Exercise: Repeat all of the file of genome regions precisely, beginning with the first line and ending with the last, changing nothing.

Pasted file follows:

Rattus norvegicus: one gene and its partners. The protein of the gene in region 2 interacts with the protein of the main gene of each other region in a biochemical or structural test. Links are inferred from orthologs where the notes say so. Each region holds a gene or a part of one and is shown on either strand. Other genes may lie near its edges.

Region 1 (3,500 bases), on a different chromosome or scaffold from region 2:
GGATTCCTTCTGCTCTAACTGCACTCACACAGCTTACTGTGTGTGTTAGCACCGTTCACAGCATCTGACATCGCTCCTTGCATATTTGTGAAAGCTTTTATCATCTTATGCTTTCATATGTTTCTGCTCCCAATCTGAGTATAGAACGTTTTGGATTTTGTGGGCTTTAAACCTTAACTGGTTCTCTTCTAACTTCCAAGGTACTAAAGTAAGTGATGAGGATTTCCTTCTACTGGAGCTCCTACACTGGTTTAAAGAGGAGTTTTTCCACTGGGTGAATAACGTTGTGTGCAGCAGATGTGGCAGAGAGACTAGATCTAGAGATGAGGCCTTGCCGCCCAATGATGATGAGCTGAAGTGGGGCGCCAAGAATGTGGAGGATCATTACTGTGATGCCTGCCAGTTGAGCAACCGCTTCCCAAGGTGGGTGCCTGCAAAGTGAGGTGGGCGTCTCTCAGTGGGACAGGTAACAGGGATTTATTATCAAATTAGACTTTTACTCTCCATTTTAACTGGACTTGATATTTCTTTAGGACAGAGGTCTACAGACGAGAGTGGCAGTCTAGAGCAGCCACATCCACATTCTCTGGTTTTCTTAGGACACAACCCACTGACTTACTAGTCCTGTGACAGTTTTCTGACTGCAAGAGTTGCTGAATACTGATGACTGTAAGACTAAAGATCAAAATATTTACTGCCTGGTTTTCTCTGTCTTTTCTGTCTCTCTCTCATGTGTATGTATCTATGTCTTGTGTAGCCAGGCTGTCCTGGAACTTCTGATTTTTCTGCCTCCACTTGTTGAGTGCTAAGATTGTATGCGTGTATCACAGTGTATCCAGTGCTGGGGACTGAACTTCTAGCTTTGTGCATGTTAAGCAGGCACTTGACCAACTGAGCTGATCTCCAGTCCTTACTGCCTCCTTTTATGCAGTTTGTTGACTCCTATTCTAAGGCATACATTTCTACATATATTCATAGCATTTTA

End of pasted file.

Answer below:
Rattus norvegicus: one gene and its partners. The protein of the gene in region 2 interacts with the protein of the main gene of each other region in a biochemical or structural test. Links are inferred from orthologs where the notes say so. Each region holds a gene or a part of one and is shown on either strand. Other genes may lie near its edges.

Region 1 (3,500 bases), on a different chromosome or scaffold from region 2:
GGATTCCTTCTGCTCTAACTGCACTCACACAGCTTACTGTGTGTGTTAGCACCGTTCACAGCATCTGACATCGCTCCTTGCATATTTGTGAAAGCTTTTATCATCTTATGCTTTCATATGTTTCTGCTCCCAATCTGAGTATAGAACGTTTTGGATTTTGTGGGCTTTAAACCTTAACTGGTTCTCTTCTAACTTCCAAGGTACTAAAGTAAGTGATGAGGATTTCCTTCTACTGGAGCTCCTACACTGGTTTAAAGAGGAGTTTTTCCACTGGGTGAATAACGTTGTGTGCAGCAGATGTGGCAGAGAGACTAGATCTAGAGATGAGGCCTTGCCGCCCAATGATGATGAGCTGAAGTGGGGCGCCAAGAATGTGGAGGATCATTACTGTGATGCCTGCCAGTTGAGCAACCGCTTCCCAAGGTGGGTGCCTGCAAAGTGAGGTGGGCGTCTCTCAGTGGGACAGGTAACAGGGATTTATTATCAAATTAGACTTTTACTCTCCATTTTAACTGGACTTGATATTTCTTTAGGACAGAGGTCTACAGACGAGAGTGGCAGTCTAGAGCAGCCACATCCACATTCTCTGGTTTTCTTAGGACACAACCCACTGACTTACTAGTCCTGTGACAGTTTTCTGACTGCAAGAGTTGCTGAATACTGATGACTGTAAGACTAAAGATCAAAATATTTACTGCCTGGTTTTCTCTGTCTTTTCTGTCTCTCTCTCATGTGTATGTATCTATGTCTTGTGTAGCCAGGCTGTCCTGGAACTTCTGATTTTTCTGCCTCCACTTGTTGAGTGCTAAGATTGTATGCGTGTATCACAGTGTATCCAGTGCTGGGGACTGAACTTCTAGCTTTGTGCATGTTAAGCAGGCACTTGACCAACTGAGCTGATCTCCAGTCCTTACTGCCTCCTTTTATGCAGTTTGTTGACTCCTATTCTAAGGCATACATTTCTACATATATTCATAGCATTTTA